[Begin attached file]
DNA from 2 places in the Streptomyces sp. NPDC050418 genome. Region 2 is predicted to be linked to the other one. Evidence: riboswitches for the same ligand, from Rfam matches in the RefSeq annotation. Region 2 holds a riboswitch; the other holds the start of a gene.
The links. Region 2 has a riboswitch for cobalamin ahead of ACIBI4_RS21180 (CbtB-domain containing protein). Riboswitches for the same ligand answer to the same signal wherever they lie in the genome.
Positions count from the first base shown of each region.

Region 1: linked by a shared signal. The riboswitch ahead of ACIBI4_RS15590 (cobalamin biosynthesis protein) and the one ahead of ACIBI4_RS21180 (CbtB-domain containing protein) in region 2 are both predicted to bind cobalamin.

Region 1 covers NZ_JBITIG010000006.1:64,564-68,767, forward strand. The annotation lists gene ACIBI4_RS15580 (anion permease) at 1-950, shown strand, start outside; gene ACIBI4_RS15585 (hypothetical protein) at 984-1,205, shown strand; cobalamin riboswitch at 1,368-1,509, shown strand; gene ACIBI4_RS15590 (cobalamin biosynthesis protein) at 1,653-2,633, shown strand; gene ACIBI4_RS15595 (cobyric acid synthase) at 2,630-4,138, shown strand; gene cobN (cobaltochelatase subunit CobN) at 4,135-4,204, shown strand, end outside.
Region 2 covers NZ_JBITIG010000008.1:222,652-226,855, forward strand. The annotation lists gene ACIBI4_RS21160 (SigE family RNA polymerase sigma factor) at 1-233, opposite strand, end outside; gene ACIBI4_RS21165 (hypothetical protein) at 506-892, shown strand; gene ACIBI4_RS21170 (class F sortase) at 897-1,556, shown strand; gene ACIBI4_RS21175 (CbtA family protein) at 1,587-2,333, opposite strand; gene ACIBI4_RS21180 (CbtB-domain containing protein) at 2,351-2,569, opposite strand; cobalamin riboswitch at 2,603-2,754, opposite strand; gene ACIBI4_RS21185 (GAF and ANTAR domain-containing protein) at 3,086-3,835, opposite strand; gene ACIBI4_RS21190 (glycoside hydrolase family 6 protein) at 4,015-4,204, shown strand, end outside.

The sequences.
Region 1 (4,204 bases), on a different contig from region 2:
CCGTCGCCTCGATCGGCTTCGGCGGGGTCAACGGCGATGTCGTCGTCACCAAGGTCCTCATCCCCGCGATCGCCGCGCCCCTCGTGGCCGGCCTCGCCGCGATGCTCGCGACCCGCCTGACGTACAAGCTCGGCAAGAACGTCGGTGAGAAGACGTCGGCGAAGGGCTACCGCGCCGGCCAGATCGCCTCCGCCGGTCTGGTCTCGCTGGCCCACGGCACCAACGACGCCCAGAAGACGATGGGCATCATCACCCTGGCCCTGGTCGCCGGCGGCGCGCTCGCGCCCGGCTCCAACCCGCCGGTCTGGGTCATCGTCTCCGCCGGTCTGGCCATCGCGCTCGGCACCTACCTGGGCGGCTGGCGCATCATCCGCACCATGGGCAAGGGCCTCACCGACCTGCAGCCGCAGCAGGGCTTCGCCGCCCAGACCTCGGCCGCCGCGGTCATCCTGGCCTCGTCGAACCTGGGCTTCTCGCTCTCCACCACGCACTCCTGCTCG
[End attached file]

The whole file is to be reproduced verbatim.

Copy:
DNA from 2 places in the Streptomyces sp. NPDC050418 genome. Region 2 is predicted to be linked to the other one. Evidence: riboswitches for the same ligand, from Rfam matches in the RefSeq annotation. Region 2 holds a riboswitch; the other holds the start of a gene.
The links. Region 2 has a riboswitch for cobalamin ahead of ACIBI4_RS21180 (CbtB-domain containing protein). Riboswitches for the same ligand answer to the same signal wherever they lie in the genome.
Positions count from the first base shown of each region.

Region 1: linked by a shared signal. The riboswitch ahead of ACIBI4_RS15590 (cobalamin biosynthesis protein) and the one ahead of ACIBI4_RS21180 (CbtB-domain containing protein) in region 2 are both predicted to bind cobalamin.

Region 1 covers NZ_JBITIG010000006.1:64,564-68,767, forward strand. The annotation lists gene ACIBI4_RS15580 (anion permease) at 1-950, shown strand, start outside; gene ACIBI4_RS15585 (hypothetical protein) at 984-1,205, shown strand; cobalamin riboswitch at 1,368-1,509, shown strand; gene ACIBI4_RS15590 (cobalamin biosynthesis protein) at 1,653-2,633, shown strand; gene ACIBI4_RS15595 (cobyric acid synthase) at 2,630-4,138, shown strand; gene cobN (cobaltochelatase subunit CobN) at 4,135-4,204, shown strand, end outside.
Region 2 covers NZ_JBITIG010000008.1:222,652-226,855, forward strand. The annotation lists gene ACIBI4_RS21160 (SigE family RNA polymerase sigma factor) at 1-233, opposite strand, end outside; gene ACIBI4_RS21165 (hypothetical protein) at 506-892, shown strand; gene ACIBI4_RS21170 (class F sortase) at 897-1,556, shown strand; gene ACIBI4_RS21175 (CbtA family protein) at 1,587-2,333, opposite strand; gene ACIBI4_RS21180 (CbtB-domain containing protein) at 2,351-2,569, opposite strand; cobalamin riboswitch at 2,603-2,754, opposite strand; gene ACIBI4_RS21185 (GAF and ANTAR domain-containing protein) at 3,086-3,835, opposite strand; gene ACIBI4_RS21190 (glycoside hydrolase family 6 protein) at 4,015-4,204, shown strand, end outside.

The sequences.
Region 1 (4,204 bases), on a different contig from region 2:
CCGTCGCCTCGATCGGCTTCGGCGGGGTCAACGGCGATGTCGTCGTCACCAAGGTCCTCATCCCCGCGATCGCCGCGCCCCTCGTGGCCGGCCTCGCCGCGATGCTCGCGACCCGCCTGACGTACAAGCTCGGCAAGAACGTCGGTGAGAAGACGTCGGCGAAGGGCTACCGCGCCGGCCAGATCGCCTCCGCCGGTCTGGTCTCGCTGGCCCACGGCACCAACGACGCCCAGAAGACGATGGGCATCATCACCCTGGCCCTGGTCGCCGGCGGCGCGCTCGCGCCCGGCTCCAACCCGCCGGTCTGGGTCATCGTCTCCGCCGGTCTGGCCATCGCGCTCGGCACCTACCTGGGCGGCTGGCGCATCATCCGCACCATGGGCAAGGGCCTCACCGACCTGCAGCCGCAGCAGGGCTTCGCCGCCCAGACCTCGGCCGCCGCGGTCATCCTGGCCTCGTCGAACCTGGGCTTCTCGCTCTCCACCACGCACTCCTGCTCG